What if I told you there was a plant used to treat memory and brain-related disorders for thousands of years — a plant thought to be so beneficial to the mind that it’s been a staple of traditional Ayurvedic medicine in India since seemingly forever? You’d be excited about its possible application, right? Then you’re in luck, because bacopa checks off both these boxes (and then some).
Also known as brahmi, bacopa is used to treat a broad range of mind-related health concerns, including Alzheimer’s disease, memory loss, anxiety, attention deficit-hyperactivity disorder (ADHD) symptoms, epilepsy and as a general tonic to fight stress. Best of all, it has far fewer severe side effects than the dangerous psychotropic drugs often prescribed today.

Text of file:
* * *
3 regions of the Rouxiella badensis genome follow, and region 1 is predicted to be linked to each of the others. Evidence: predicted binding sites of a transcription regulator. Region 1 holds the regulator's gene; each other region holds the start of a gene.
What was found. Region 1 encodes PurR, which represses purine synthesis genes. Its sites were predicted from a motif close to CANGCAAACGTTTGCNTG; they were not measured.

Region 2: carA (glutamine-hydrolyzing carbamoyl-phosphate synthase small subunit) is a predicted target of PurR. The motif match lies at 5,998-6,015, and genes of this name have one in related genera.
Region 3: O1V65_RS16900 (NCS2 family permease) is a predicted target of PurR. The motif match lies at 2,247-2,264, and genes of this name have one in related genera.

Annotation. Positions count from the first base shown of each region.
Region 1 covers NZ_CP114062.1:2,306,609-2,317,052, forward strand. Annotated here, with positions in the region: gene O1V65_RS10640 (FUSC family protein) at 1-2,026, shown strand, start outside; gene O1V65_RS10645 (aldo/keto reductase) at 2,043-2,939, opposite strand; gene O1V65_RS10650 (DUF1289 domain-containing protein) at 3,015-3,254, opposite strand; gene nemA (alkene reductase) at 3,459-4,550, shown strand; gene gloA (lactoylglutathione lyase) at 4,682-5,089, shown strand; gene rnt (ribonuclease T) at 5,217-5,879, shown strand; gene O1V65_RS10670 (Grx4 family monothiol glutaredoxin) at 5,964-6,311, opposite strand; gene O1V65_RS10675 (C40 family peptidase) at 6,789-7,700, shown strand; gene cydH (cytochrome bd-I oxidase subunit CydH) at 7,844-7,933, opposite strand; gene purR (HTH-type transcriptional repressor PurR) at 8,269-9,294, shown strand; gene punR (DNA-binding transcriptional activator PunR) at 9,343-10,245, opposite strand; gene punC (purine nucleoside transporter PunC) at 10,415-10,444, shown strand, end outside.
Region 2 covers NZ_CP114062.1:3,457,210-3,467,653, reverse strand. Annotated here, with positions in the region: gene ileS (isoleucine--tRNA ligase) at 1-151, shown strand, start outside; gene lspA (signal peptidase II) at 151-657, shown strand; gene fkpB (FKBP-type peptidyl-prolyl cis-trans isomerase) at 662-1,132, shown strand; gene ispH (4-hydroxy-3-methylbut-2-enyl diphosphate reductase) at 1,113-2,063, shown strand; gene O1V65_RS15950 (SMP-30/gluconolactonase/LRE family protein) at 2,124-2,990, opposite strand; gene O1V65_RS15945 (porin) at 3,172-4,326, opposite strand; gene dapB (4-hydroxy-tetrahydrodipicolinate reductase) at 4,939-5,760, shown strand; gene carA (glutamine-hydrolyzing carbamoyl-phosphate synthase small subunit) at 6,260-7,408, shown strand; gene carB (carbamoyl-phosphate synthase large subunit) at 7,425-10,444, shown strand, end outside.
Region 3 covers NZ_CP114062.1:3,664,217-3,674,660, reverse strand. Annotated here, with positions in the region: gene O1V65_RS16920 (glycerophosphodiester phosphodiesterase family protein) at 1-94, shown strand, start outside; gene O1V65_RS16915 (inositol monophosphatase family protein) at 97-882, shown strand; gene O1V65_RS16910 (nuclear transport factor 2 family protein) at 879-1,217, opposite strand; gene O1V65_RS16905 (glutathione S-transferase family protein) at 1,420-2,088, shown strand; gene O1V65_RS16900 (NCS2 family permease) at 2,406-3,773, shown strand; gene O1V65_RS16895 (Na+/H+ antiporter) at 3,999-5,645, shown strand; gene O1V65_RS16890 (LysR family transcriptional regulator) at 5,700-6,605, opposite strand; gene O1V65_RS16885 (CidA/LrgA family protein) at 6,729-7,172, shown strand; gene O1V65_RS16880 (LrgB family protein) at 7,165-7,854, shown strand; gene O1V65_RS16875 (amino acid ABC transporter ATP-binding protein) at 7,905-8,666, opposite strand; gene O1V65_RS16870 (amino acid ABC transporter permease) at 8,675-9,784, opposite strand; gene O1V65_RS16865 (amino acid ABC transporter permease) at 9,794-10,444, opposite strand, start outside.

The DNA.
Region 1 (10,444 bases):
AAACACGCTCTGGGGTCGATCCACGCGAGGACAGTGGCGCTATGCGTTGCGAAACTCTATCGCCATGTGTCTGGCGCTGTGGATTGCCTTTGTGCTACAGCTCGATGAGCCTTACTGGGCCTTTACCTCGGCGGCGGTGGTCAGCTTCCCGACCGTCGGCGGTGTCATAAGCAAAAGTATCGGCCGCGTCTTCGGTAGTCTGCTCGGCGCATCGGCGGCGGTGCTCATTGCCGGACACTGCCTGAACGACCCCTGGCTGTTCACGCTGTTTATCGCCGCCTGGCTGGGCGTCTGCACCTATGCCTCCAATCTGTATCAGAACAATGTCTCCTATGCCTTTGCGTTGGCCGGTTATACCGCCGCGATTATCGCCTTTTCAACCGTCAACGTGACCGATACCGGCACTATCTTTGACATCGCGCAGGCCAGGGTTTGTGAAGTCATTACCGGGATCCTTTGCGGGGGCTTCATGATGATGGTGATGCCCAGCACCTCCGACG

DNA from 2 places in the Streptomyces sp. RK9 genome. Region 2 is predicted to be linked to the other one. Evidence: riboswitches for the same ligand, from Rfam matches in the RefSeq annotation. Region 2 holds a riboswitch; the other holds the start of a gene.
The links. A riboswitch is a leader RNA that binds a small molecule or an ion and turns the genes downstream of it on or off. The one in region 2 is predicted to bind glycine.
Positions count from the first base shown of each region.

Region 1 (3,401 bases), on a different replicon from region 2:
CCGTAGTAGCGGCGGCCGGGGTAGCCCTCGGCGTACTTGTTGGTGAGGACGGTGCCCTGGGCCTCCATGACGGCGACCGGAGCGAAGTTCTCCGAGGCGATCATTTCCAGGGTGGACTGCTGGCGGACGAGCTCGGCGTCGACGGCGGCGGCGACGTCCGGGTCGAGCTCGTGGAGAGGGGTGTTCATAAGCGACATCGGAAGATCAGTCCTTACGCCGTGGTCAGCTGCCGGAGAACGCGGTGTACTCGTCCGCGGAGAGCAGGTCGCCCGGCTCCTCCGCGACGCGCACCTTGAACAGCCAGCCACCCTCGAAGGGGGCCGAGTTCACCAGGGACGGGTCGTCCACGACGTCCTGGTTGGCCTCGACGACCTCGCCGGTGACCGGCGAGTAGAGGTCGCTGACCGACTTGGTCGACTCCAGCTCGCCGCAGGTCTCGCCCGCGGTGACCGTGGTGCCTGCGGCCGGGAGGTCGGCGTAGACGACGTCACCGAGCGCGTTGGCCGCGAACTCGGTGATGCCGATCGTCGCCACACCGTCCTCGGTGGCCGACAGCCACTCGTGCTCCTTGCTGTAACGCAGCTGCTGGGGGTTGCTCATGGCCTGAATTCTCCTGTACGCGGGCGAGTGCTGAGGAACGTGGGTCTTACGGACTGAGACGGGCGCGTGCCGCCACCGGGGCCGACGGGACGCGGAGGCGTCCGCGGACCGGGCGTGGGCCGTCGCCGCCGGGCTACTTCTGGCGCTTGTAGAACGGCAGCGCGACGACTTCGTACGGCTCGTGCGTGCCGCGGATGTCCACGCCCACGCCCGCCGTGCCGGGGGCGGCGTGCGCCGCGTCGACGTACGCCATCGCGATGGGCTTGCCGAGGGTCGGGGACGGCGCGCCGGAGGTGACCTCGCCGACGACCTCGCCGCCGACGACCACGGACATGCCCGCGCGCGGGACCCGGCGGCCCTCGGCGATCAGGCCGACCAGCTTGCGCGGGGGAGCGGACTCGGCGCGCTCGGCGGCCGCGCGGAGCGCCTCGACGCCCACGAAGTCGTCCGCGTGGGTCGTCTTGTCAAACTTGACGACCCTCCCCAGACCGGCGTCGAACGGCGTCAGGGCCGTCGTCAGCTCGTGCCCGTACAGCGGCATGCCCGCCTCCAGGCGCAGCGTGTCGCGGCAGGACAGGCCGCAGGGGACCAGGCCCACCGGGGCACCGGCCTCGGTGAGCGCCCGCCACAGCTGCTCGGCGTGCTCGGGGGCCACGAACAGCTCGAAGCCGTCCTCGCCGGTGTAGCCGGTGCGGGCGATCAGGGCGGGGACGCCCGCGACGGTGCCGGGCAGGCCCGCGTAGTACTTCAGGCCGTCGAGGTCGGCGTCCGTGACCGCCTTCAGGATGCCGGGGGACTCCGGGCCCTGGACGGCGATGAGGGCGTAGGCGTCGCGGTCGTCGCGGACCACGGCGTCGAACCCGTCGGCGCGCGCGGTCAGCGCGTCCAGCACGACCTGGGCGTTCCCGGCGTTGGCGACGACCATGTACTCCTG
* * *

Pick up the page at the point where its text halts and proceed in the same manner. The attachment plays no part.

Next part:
This visually appealing plant is commonly seen as a decorative and flourishing piece of live real estate in aquariums, but make no mistake — bacopa is not just another pretty face. The history and research confirm its dynamic abilities as a medicinal herb, and bacopa has even been shown to help regulate dopamine production in animal research on psychiatric disorders, such as schizophrenia.
What Is Bacopa?
Bacopa is a genus of 70–100 aquatic plants belonging to the family Plantaginaceae.
It’s native to India, where it grows in marshy regions. In the West, it’s a water plant often found in aquariums.
Bacopa species are found in tropical and subtropical regions of the world, particularly the Americas. Most parts of the plant have been used traditionally, but modern preparations include extracts of the stem and leaves.